Deal to keep Central Park’s horses would banish pedicabs
New York’s pedicab operators say they were the unwitting victims of some political horse trading.
In an angry protest Tuesday, the city’s bicycle taxi drivers charged that their most lucrative routes pedaling tourists through Central Park were outlawed without their knowledge as part of the city’s deal to overhaul the popular horse carriage industry.
“This is pretty outrageous and totally unwarranted,” said Robert Tipton, whose company called Mr. Rickshaw operates 29 pedicabs. “It’s a concession to the carriage-horse industry with the city saying, we’re going to reduce your numbers, but in return, we’re going to hurt your competition.”
The plan was announced over the weekend by Mayor Bill de Blasio, who took office vowing to ban horse carriages from Manhattan on the grounds that they were inhumane.
His proposal would reduce the number of carriages operating in the park and eventually bar them from Manhattan streets, but it would also protect their turf. Public funds would be used to move the steeds to a refurbished stable within the park and shut down the current private stables on Manhattan’s West Side.
But in exchange for slimming down their carriage fleets, the mayor also offered the hansom cabs an effective monopoly over the southern end of Central Park by barring pedicabs from operating south of 85th Street.
The deal, which must still be approved by City Council, would restrict the operations of pedicabs starting in June.
Tipton said 60 percent of all pedicab business is in the section of the park where the rides will now be banned.
“The city is creating a monopoly, where the only option is to take a carriage,” said Tipton.
On Tuesday, the protesting pedicab drivers — many of whom are recent immigrants from West Africa, Tajikistan, Russia and other countries — issued a statement saying de Blasio wants “to exile us out of Central Park without discussing it with us first.”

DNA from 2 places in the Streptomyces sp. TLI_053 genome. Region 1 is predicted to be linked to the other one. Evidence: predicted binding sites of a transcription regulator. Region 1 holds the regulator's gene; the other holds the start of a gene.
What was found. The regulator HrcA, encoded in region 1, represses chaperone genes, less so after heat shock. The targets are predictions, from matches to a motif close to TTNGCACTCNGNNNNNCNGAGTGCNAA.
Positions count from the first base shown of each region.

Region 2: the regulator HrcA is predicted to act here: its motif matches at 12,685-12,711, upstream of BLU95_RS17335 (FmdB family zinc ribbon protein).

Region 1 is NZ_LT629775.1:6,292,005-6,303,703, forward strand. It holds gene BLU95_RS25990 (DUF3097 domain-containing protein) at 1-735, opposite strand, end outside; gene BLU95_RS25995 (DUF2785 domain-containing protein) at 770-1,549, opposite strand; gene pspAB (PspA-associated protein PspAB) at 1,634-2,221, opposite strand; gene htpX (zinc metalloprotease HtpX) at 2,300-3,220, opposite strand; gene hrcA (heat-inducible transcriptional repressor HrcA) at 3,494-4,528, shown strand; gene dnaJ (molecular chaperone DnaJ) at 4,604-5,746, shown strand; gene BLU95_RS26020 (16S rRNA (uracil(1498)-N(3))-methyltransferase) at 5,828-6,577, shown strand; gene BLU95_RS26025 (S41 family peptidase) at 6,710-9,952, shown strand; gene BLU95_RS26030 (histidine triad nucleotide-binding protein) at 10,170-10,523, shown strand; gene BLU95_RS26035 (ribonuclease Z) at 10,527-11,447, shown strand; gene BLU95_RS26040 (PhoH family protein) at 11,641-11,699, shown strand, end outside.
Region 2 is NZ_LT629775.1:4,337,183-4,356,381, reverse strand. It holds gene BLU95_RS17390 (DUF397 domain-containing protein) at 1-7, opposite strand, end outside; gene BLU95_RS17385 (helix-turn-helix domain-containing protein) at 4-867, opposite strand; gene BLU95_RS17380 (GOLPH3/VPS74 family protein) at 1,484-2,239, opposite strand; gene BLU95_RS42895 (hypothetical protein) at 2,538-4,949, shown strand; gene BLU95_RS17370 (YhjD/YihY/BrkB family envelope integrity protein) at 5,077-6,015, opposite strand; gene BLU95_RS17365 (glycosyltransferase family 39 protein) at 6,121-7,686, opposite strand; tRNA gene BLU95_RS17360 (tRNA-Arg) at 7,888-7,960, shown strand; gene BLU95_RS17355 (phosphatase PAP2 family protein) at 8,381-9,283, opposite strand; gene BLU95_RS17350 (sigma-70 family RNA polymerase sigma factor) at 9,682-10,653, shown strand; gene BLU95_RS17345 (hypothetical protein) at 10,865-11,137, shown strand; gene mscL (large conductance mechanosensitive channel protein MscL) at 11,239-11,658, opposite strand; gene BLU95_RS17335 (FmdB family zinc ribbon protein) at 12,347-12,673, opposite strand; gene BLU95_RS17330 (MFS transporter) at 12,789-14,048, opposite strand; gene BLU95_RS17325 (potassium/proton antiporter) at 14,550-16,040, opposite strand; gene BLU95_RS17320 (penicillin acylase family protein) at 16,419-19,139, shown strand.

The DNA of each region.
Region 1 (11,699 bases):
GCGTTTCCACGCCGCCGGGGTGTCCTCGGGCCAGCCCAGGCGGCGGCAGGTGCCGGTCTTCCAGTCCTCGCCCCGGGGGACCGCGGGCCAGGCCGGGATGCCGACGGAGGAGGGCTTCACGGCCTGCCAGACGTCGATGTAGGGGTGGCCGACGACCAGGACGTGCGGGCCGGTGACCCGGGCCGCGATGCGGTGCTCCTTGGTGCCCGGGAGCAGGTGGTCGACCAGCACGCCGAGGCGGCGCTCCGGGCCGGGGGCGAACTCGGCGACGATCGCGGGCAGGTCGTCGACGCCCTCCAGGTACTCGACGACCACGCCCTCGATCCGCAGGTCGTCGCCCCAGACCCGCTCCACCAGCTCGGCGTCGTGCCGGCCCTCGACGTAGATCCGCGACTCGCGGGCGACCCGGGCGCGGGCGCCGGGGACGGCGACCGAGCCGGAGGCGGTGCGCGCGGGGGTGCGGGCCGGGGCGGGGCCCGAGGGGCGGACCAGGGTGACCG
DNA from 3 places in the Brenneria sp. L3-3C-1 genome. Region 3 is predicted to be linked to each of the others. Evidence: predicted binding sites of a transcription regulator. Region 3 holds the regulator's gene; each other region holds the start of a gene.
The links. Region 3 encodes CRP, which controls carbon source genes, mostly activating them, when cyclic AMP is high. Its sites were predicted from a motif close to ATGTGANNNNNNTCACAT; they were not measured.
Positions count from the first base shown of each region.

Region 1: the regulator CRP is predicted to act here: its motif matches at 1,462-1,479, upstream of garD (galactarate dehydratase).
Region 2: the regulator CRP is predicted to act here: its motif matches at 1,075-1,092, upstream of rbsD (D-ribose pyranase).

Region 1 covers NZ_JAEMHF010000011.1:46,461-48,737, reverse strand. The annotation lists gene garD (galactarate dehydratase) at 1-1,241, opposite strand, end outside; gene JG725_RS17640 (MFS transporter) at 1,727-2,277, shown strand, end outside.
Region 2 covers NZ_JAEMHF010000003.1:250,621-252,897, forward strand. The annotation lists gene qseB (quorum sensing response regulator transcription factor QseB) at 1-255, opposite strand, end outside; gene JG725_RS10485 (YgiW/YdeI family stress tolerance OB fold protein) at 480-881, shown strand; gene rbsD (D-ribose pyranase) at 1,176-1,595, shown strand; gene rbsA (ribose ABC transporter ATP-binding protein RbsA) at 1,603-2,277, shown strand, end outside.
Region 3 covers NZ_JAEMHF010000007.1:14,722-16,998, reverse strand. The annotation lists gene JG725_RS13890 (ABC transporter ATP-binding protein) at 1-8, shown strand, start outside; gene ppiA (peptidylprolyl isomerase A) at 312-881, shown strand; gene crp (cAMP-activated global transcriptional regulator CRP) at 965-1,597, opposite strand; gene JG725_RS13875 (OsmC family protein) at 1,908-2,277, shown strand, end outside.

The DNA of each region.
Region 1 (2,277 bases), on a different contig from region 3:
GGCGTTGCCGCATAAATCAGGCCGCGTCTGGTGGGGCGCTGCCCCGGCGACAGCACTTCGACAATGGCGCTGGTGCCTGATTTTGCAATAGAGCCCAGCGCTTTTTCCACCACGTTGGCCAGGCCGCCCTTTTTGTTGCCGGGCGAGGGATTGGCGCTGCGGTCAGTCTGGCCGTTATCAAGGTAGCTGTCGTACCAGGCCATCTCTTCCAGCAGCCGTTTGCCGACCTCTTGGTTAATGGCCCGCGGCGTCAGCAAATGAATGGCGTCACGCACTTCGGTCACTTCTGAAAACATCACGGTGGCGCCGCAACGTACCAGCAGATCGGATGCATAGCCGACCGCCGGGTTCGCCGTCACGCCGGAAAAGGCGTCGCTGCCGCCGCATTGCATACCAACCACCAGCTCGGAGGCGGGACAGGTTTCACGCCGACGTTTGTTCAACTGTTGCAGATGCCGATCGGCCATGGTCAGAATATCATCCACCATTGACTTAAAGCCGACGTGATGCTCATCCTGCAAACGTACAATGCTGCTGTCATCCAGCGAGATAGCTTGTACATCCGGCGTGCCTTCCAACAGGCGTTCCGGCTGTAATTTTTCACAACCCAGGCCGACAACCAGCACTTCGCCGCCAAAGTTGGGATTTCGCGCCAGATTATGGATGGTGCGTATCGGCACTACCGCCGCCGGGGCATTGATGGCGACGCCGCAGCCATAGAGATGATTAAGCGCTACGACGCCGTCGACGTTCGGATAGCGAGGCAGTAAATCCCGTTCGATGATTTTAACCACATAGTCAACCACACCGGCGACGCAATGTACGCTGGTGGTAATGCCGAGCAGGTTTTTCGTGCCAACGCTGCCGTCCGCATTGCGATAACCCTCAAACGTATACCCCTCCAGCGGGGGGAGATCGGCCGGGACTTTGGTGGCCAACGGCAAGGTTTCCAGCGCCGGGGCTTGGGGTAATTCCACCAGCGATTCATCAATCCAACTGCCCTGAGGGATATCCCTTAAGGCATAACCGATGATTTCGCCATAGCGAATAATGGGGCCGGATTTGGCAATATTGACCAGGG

Questioned on Monday about why the deal on carriage horses included restrictions on pedicab drivers, de Blasio told journalists that “we had to make an adjustment in terms of the pedicabs for balance, and I think it’s a fair outcome.”
The negotiations that led to the deal were between the city and a Teamsters union local representing carriage horse drivers. The pedicab industry wasn’t part of those talks, drivers said.
Animal welfare activists say the horses are in danger during daily walks between the park and four private stables. They have also lodged many complaints about the lack of outdoor areas for the horses to graze and relax between work shifts — a problem that wouldn’t be solved by relocating the horses to the park stable.
The compromise deal would reduce the number of steeds from about 180 to 95, operating from new stables built in the park by October 2018, with room for 68 carriages and 75 horses. The remaining horses rotate on furloughs outside the city.
Steven Geary, one of about 350 licensed pedicab drivers in the city, said he would lose more than half his income without the Central Park rides.
He and fellow drivers will still be allowed to roll through the rest of Manhattan, but the tourist experience there is less than ideal, Geary said.
“We get stuck in Midtown traffic, with car drivers screaming at you because we’re not allowed to use bicycle lanes,” he said.
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